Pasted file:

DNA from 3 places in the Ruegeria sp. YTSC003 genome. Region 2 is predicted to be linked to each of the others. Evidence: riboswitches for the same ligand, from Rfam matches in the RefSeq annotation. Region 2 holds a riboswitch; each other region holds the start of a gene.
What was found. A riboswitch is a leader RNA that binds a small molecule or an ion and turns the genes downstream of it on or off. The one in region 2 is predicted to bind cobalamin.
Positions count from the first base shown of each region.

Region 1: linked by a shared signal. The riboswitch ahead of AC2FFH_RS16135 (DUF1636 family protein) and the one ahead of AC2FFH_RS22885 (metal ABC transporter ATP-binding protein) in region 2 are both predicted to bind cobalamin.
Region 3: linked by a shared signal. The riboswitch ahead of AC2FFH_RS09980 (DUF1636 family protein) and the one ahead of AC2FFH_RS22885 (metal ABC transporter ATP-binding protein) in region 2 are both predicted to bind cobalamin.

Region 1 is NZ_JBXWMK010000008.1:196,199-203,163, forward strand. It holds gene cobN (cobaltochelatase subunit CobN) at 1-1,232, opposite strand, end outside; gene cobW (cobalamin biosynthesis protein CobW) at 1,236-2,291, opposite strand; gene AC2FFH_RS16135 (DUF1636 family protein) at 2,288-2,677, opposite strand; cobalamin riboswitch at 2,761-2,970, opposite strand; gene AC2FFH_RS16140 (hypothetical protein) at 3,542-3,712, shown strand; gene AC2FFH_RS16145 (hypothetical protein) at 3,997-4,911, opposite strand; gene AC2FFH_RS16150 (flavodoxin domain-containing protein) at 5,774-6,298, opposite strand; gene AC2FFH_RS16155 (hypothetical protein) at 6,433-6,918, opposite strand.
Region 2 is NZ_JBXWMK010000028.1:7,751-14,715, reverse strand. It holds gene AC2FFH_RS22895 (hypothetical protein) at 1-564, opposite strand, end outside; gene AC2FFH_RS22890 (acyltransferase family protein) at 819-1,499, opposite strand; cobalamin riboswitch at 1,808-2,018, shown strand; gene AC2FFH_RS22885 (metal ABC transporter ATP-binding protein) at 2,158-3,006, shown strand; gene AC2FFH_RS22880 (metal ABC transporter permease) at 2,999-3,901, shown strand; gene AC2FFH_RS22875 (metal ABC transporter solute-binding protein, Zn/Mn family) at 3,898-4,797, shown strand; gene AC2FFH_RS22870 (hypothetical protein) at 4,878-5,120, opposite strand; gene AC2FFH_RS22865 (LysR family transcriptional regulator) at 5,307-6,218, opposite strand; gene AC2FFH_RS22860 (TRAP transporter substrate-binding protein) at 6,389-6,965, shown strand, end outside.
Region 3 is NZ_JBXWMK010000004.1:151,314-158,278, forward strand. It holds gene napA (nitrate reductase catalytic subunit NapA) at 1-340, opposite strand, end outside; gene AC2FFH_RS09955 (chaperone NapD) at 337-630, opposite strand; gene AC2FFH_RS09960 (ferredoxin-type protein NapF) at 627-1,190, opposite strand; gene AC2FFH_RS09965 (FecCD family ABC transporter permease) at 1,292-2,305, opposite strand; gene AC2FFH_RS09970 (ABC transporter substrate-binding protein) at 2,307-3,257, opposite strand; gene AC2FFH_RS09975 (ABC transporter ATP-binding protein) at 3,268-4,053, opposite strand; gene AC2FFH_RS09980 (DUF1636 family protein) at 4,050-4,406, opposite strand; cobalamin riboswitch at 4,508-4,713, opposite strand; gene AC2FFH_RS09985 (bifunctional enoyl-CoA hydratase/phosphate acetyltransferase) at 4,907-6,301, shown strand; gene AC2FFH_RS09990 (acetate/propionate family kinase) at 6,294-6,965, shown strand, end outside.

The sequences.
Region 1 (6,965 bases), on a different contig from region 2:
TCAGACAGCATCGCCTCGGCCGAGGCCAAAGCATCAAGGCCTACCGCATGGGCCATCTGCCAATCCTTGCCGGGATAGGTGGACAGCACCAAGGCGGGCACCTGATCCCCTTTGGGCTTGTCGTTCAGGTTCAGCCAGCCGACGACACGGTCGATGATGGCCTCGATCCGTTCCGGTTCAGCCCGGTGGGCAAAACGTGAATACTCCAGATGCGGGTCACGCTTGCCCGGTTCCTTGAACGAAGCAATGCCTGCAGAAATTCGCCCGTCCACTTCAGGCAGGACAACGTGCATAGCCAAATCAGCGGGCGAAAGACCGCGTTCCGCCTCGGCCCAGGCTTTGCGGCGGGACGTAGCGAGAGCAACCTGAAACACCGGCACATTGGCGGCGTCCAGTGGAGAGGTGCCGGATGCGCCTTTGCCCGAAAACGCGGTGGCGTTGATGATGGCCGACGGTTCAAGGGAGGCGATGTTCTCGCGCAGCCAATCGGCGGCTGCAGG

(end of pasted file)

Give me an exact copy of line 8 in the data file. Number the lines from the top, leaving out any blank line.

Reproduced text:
Region 3 is NZ_JBXWMK010000004.1:151,314-158,278, forward strand. It holds gene napA (nitrate reductase catalytic subunit NapA) at 1-340, opposite strand, end outside; gene AC2FFH_RS09955 (chaperone NapD) at 337-630, opposite strand; gene AC2FFH_RS09960 (ferredoxin-type protein NapF) at 627-1,190, opposite strand; gene AC2FFH_RS09965 (FecCD family ABC transporter permease) at 1,292-2,305, opposite strand; gene AC2FFH_RS09970 (ABC transporter substrate-binding protein) at 2,307-3,257, opposite strand; gene AC2FFH_RS09975 (ABC transporter ATP-binding protein) at 3,268-4,053, opposite strand; gene AC2FFH_RS09980 (DUF1636 family protein) at 4,050-4,406, opposite strand; cobalamin riboswitch at 4,508-4,713, opposite strand; gene AC2FFH_RS09985 (bifunctional enoyl-CoA hydratase/phosphate acetyltransferase) at 4,907-6,301, shown strand; gene AC2FFH_RS09990 (acetate/propionate family kinase) at 6,294-6,965, shown strand, end outside.